Pathways to self-harm: Biological mechanisms and genetic contribution

Lead Research Organisation: University of Bristol
Department Name: Faculty of Medicine and Dentistry

Abstract

Self-harm in young people is a major problem. As many as 1-in-6 teenagers have self-harmed at some point in their lives, and self-harm is particularly common between the ages of 10 and 16 years. Young people who self-harm seem to be more likely to do poorly in a number of ways in early adulthood, including being more likely to have a mental health problem, and to use substances like alcohol and drugs. It is also the strongest known risk factor for suicide. Although self-harm is very common in young people, we know little about what causes it. A better understanding of the things that increase the risk for self-harm, and how they work could help us to develop more effective ways to prevent self-harm and support young people when they need it.

Research shows that facing bad experiences early in life (such as physical and sexual abuse, and emotional neglect) increases the chances that a young person will self-harm. However we do not yet understand how this works. We know that the social environment (including the occurrence of adversity) can have an impact on the body's internal working, such as inflammation, changes to chemicals around genes, and hormones, and that these things in turn are involved in suicide and self-harm. In this study, we aim to investigate whether early bad experiences are associated with three different biological processes (inflammation, alterations to DNA, and puberty (stage and timing)) and explore whether these factors are, in turn, associated with self-harm in adolescence. Our research will also investigate whether associations between inflammation, alterations to DNA, puberty and self-harm are real, or whether they might be explained by other factors. This research could help to identify potential markers of future self-harm risk, as well as possible targets for treatment for young people who self-harm.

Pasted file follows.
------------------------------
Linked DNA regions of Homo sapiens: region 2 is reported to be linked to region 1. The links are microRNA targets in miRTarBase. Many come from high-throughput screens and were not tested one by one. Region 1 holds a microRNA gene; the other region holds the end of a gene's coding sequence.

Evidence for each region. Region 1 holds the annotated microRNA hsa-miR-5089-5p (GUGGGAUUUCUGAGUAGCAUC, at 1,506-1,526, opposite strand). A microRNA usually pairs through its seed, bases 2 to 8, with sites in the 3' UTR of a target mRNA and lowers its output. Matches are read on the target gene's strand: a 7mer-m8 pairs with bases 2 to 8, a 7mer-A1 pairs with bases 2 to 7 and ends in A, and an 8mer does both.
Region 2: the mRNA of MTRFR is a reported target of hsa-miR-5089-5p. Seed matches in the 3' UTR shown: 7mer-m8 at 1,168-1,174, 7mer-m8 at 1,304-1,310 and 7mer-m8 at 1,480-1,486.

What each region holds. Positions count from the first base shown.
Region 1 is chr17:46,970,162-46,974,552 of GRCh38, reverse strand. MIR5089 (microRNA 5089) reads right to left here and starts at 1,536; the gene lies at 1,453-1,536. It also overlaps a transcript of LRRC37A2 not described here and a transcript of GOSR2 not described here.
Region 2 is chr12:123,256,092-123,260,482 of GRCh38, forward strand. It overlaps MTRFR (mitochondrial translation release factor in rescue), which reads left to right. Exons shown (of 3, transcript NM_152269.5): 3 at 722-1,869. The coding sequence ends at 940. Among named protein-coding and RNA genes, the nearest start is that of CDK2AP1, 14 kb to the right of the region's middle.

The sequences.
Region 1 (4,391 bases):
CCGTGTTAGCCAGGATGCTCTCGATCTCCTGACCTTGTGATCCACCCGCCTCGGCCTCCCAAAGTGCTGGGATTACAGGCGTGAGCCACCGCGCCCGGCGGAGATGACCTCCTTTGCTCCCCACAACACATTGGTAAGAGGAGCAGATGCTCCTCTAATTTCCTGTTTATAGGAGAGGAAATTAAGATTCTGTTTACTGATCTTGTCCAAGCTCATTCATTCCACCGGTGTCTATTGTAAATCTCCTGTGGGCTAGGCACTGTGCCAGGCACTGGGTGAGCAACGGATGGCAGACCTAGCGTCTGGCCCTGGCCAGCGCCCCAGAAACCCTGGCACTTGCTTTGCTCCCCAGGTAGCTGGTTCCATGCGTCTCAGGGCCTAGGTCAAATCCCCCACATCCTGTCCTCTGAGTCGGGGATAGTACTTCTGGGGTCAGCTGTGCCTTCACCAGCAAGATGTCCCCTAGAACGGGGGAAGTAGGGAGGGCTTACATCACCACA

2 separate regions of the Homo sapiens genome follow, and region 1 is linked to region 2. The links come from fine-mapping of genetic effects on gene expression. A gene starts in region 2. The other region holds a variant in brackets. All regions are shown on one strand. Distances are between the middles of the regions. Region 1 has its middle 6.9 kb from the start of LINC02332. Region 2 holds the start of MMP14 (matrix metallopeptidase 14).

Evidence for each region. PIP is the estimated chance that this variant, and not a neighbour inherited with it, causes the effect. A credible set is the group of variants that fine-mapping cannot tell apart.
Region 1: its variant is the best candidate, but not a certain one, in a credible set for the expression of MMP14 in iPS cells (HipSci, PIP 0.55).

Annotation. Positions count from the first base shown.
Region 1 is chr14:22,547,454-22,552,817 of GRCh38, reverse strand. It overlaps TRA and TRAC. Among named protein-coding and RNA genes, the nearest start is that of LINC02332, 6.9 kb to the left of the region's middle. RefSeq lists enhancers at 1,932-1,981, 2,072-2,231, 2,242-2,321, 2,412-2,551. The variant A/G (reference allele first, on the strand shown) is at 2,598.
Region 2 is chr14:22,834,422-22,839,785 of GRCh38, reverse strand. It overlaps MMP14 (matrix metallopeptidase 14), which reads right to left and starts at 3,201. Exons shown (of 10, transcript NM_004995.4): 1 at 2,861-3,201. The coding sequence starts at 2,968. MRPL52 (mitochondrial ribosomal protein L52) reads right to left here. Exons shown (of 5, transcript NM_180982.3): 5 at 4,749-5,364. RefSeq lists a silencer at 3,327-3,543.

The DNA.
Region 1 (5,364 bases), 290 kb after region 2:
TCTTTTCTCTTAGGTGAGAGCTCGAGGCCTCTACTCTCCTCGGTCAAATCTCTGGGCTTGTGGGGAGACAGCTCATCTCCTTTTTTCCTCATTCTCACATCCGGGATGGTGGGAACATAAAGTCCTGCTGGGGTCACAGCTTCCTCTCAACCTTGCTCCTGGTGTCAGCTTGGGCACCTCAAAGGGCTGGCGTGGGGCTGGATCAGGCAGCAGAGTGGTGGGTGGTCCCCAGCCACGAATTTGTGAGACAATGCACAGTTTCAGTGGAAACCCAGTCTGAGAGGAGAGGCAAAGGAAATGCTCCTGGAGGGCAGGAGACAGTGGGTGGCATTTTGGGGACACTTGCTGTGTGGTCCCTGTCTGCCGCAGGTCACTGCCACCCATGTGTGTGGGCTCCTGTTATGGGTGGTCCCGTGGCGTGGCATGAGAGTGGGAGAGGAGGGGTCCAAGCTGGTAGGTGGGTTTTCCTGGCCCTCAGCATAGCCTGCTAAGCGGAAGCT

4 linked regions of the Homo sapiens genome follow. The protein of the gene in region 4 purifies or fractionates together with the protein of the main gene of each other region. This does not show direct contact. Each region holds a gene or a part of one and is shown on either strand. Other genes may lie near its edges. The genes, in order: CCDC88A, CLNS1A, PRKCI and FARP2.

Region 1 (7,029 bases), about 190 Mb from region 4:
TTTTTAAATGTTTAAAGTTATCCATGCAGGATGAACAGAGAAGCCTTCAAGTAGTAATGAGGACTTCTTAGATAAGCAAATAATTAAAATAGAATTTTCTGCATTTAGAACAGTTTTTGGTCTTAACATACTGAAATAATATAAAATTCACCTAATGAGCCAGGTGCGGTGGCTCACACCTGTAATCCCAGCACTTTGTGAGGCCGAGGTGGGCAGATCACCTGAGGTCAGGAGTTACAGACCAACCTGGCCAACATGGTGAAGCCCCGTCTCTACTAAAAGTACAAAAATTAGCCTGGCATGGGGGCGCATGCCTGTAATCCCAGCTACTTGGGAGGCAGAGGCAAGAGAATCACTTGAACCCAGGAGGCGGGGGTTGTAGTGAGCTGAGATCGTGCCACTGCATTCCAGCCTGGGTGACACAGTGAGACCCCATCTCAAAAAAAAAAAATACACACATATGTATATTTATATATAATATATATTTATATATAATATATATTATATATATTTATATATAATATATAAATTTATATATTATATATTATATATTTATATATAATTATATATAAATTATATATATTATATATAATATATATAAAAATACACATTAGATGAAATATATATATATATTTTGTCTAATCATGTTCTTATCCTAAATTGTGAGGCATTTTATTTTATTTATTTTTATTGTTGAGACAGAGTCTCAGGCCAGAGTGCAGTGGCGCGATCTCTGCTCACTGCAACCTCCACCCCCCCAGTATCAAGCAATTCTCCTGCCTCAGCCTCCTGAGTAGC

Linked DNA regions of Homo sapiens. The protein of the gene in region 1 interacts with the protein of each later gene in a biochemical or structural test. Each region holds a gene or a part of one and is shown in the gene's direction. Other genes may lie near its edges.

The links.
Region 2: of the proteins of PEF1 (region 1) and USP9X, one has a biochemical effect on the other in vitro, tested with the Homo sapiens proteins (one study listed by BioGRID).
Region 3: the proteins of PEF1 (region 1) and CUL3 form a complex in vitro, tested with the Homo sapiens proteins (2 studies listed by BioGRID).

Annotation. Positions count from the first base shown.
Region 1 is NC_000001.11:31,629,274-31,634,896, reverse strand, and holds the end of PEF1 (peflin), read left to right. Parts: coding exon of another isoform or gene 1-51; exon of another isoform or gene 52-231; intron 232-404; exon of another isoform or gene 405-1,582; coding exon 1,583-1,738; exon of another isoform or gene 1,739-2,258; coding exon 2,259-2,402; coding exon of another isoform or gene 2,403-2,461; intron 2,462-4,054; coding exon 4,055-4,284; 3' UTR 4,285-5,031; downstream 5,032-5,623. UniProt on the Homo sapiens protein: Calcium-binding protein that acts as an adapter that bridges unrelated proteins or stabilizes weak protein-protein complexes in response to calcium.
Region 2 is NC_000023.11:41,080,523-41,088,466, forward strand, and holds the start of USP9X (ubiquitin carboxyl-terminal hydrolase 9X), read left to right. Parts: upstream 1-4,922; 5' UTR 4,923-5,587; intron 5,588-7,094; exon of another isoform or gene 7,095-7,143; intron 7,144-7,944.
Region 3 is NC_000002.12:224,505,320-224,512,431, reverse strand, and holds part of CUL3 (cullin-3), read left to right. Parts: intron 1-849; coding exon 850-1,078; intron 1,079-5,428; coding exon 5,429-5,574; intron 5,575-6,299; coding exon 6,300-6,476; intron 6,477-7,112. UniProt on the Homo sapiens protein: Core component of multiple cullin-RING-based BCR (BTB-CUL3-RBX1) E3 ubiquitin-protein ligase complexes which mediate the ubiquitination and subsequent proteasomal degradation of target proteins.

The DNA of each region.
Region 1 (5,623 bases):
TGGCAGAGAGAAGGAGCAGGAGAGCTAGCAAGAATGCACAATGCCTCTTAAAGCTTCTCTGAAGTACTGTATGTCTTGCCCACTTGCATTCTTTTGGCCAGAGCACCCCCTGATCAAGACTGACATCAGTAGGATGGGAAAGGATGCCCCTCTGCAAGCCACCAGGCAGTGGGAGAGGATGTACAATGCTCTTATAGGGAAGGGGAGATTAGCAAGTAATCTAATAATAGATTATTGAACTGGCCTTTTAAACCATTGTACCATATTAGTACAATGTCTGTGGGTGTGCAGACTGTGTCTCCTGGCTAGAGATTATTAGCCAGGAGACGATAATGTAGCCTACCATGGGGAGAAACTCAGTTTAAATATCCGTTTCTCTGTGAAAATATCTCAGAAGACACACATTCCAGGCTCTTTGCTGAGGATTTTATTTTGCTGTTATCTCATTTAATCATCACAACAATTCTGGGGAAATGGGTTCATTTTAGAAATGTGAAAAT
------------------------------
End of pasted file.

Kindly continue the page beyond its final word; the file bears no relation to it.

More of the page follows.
We also plan to increase understanding about whether there are clearly distinct types of self-harm. Some researchers have proposed that it may be useful to classify self-harm according to whether or not the person has suicidal ideas, and has self-harmed with the intention of ending their life. However, it can be difficult to judge the extent to which someone wants to end their life and so we are not sure how useful it is to try and judge this in clinical practice. We plan to study whether the genes of young people who self-harm differ according to whether or not they have harmed with suicidal intent. This work will inform future research studies of self-harm, and could help practitioners working with young people who self-harm.